For a scholar of Nazi Germany, there is an unending series disquieting relizations when yet another horrifying fact becomes crystal clear. I had thought that there was little that could truely shock me anymore, after seeing hours of footage from the camps, or walking through railroad cars which still reak of death more than a half century later.
Nothing can compare however, to what this book forces one to see.
No one is claiming, not even the author, that the holocaust would not have happened without the efforts of IBM's German branches, but the facts remain. The transport and tracking of millions of people across Europe is normally attributed to tutonic efficiency. The tatooing of numbers is similarly attributed to simple dehumanization. It is Black who paints a picture of the wonderously nerdish enthusastic joy for solving a problem which I have always associated with Big Blue as the true face of evil.
The bureaucray of the Final Solution ran on IBM punch cards. Just as a tatooed number is seen as a universal symbol of the concentration camps, it is the punch card that can and should be viewed with new eyes, not only as harbinger of a new computer age, but convayer of death.
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4.0 out of 5 stars A Crushing Indictment Against Corporate America, Jan. 20 2002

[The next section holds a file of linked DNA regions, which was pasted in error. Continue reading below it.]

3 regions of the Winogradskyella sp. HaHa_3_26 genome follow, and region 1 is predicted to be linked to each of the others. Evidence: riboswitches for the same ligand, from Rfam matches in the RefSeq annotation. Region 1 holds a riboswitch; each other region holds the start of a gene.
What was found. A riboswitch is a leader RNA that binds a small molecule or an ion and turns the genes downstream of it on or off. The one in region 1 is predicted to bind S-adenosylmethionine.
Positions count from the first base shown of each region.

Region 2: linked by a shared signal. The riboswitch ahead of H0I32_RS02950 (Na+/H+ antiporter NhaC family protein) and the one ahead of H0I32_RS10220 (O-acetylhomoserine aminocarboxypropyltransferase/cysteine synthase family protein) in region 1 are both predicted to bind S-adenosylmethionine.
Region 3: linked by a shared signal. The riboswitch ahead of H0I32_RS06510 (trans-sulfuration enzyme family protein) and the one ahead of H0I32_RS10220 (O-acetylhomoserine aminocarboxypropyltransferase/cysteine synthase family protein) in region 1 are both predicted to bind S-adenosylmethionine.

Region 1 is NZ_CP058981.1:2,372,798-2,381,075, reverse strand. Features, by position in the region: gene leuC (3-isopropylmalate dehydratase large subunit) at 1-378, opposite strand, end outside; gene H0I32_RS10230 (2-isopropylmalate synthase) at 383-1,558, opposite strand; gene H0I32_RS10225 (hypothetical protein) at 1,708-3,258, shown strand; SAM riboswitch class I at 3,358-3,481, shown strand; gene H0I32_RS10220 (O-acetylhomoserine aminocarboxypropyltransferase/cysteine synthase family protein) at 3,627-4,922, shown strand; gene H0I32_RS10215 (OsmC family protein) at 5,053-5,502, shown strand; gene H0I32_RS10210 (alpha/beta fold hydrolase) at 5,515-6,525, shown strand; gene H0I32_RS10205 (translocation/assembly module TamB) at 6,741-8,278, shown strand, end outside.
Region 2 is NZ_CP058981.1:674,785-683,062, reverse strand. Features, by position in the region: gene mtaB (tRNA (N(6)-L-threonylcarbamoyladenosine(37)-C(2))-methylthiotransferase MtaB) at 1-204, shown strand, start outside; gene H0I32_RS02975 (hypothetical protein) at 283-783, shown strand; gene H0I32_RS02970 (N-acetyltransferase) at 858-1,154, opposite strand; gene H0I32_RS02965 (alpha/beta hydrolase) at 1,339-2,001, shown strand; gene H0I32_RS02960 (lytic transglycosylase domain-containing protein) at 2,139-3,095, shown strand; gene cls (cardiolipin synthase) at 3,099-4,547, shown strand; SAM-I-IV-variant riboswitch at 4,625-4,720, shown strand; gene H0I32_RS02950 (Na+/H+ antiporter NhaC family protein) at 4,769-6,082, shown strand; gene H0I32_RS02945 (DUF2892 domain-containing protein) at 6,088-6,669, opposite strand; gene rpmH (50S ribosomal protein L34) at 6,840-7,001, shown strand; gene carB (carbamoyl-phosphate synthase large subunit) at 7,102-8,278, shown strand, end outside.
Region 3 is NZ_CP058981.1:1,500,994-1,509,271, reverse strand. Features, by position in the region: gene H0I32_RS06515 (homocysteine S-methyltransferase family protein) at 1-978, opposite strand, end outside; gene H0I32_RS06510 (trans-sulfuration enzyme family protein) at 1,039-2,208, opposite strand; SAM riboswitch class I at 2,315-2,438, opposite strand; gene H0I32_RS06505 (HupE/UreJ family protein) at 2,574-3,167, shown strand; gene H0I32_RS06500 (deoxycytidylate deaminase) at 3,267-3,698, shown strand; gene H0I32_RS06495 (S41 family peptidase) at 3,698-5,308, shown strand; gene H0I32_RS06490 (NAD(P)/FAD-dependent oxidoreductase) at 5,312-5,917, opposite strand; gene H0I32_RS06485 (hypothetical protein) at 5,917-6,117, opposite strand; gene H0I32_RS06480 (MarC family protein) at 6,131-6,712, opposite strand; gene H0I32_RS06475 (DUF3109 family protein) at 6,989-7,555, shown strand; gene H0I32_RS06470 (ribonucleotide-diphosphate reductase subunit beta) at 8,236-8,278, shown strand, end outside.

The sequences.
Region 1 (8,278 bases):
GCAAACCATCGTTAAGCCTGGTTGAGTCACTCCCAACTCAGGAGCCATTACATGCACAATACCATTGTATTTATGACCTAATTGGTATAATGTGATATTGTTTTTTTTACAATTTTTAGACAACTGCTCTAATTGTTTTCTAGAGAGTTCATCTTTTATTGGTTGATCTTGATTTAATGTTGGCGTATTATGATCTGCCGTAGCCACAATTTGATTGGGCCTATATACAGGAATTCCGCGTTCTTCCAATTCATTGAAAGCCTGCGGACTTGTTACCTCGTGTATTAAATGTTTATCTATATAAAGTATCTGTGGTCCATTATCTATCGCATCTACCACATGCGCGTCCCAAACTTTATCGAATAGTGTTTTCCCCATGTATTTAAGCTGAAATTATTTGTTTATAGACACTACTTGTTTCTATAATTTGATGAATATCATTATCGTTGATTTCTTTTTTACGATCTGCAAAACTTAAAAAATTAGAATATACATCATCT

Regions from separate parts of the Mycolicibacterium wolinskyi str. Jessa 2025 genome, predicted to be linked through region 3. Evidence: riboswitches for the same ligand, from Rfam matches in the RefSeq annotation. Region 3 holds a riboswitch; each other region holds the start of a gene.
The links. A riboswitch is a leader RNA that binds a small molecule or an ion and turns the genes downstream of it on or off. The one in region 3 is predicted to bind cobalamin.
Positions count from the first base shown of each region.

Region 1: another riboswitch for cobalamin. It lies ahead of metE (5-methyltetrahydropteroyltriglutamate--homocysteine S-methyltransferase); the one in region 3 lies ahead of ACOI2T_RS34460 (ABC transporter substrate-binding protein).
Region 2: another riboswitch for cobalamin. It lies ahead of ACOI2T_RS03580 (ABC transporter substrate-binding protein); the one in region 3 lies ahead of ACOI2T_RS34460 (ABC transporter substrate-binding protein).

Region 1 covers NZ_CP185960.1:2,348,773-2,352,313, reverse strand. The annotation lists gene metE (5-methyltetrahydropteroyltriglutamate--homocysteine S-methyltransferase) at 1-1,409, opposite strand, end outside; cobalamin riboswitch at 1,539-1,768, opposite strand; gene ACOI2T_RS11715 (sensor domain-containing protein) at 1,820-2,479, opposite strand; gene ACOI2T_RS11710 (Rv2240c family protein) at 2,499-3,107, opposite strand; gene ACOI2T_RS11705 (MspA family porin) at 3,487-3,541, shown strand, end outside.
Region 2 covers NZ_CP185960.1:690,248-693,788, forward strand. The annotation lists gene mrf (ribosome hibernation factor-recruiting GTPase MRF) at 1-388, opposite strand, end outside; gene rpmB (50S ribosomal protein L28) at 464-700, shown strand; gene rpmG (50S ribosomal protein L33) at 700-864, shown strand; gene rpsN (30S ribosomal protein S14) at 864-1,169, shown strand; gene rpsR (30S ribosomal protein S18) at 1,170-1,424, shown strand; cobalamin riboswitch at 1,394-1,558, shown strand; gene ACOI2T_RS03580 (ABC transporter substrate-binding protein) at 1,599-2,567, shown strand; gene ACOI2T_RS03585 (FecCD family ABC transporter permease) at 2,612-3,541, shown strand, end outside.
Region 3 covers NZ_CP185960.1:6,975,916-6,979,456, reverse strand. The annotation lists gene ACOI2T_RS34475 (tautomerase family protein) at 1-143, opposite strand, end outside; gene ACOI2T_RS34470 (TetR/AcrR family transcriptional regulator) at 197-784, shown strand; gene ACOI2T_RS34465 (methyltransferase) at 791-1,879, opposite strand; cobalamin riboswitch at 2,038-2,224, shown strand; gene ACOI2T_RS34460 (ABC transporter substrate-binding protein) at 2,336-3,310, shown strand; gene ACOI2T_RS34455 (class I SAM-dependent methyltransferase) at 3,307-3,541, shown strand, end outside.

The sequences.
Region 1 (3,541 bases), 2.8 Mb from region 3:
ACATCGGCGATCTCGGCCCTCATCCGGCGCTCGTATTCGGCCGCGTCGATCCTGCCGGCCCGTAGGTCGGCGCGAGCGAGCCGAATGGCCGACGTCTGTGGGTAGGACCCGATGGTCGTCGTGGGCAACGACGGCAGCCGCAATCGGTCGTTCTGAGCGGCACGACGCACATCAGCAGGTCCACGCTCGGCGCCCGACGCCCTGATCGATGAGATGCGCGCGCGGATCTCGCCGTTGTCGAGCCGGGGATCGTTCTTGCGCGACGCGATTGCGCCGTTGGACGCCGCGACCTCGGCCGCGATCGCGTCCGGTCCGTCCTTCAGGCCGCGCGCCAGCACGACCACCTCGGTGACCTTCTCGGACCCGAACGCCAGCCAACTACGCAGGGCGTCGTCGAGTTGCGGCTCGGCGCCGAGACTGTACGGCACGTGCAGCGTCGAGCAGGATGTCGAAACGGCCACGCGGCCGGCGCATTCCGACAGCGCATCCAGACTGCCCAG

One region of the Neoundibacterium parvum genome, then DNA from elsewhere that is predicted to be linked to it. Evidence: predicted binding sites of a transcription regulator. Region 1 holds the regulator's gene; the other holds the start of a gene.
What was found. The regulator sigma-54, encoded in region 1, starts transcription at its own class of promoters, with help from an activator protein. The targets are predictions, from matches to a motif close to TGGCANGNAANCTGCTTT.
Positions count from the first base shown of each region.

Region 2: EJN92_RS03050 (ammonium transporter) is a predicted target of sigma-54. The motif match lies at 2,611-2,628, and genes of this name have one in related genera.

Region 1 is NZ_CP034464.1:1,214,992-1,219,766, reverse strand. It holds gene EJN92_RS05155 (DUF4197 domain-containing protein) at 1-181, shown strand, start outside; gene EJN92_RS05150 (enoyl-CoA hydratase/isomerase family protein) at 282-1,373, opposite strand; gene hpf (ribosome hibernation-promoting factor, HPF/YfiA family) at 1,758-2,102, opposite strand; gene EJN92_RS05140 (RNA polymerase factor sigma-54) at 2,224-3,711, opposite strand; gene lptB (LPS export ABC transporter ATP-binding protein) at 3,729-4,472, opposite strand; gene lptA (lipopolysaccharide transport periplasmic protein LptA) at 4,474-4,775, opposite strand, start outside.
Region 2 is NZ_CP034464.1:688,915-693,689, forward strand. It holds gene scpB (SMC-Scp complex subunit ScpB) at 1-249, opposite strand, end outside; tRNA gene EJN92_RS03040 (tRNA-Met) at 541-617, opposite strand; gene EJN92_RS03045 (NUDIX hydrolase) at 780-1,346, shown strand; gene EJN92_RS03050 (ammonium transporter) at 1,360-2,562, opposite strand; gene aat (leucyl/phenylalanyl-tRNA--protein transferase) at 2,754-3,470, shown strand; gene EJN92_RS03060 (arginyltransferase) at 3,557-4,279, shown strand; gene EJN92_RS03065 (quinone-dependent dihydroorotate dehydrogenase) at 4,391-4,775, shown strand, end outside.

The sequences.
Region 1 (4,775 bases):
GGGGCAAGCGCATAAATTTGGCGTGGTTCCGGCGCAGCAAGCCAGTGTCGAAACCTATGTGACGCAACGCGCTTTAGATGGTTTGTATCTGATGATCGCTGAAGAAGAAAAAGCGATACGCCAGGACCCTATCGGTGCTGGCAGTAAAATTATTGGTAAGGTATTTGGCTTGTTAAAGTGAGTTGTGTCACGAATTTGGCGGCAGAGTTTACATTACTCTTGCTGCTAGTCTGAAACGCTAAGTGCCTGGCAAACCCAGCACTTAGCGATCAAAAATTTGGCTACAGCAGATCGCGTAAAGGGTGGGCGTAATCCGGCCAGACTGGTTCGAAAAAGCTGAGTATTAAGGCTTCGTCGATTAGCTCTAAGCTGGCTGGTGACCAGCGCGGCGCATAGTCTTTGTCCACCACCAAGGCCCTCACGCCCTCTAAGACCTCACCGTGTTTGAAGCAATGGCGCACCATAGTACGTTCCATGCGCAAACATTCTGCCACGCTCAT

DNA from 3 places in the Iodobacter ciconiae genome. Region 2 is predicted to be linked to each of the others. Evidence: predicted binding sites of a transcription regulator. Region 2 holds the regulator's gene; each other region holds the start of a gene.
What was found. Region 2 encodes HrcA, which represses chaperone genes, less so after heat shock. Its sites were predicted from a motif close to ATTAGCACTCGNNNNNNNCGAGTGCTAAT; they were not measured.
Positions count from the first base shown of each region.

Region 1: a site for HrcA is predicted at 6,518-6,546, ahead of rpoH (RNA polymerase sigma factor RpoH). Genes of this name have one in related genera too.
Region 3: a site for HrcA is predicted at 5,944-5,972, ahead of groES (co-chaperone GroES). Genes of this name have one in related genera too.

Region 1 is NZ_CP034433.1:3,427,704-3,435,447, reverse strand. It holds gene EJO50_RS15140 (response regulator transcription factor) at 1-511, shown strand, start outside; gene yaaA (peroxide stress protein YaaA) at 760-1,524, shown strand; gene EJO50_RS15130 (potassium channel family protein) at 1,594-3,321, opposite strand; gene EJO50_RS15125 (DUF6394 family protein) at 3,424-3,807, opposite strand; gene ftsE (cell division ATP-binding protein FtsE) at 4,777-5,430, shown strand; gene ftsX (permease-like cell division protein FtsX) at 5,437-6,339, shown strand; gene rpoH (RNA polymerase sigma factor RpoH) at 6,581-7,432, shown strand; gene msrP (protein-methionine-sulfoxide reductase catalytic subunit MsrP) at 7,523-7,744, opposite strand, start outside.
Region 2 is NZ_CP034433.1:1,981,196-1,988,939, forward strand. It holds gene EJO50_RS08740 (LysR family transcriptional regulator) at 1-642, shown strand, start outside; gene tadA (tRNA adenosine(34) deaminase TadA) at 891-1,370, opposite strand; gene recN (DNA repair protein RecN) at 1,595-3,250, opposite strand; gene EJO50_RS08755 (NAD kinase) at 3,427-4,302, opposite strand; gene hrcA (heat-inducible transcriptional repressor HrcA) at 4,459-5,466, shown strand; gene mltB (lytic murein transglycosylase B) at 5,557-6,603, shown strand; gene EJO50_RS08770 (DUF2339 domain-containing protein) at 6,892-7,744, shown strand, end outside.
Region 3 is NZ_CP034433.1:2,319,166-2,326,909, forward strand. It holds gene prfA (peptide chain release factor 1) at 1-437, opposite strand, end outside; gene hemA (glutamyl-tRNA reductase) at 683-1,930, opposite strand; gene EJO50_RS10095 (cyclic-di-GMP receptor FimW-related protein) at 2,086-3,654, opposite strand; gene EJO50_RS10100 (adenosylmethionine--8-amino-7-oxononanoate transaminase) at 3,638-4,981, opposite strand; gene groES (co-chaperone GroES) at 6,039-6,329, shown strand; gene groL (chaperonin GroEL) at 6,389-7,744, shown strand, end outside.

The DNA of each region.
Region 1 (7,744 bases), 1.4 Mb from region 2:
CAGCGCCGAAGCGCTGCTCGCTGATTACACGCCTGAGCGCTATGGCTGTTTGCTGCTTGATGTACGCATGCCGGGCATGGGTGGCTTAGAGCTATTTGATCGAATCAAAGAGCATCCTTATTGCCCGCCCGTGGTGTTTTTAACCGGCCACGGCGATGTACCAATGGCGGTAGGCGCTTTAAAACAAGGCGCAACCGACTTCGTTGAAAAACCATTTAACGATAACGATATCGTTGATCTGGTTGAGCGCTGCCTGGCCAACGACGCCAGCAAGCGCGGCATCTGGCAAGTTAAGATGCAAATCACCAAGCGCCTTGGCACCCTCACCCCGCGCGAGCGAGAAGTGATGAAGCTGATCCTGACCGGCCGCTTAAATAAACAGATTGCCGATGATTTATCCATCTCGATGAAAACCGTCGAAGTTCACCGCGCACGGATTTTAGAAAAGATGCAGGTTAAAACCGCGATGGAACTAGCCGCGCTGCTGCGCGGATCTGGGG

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While reading this book, I shared it with co-workers.
I'm amazed that two people's first reaction was to ask me
"Sure, IBM helped Hitler build his Nazi war machine, but IBM didn't really know what he was doing to the Jews, did they?"
It angers me when this generation actually makes excuses for America's past financial plundering of the world. What's even harder for people to accept today, is that IBM got help from the U.S. State Department. This book is a tour de force of research. If you've never opened your eyes to the reality of financial exploitation that war brings, this will snap you out of your slumber. "Plausible Deniability" is the term used by bureaucrats to describe the lengths taken to cover up government, corporate and personal wrong doing. Relating to this book, I flatly call it wholesale murder. Hitler never would have achieved the numbers he did while decimating not only Jews, but Europe itself. IBM's technology was THE sole driving force that allowed Nazi Germany to build, organize and maintain it's war machine. The sad reality is, an unknowing American public thought IBM's president and owner was a hero. Quite simply, IBM prostituted it's technology to Germany, 6 million Jews perished, and an American corporation made millions of dollars in profit. The author is the son of Holocaust survivors. This book deserves nothing less than top shelf treatment in your collection.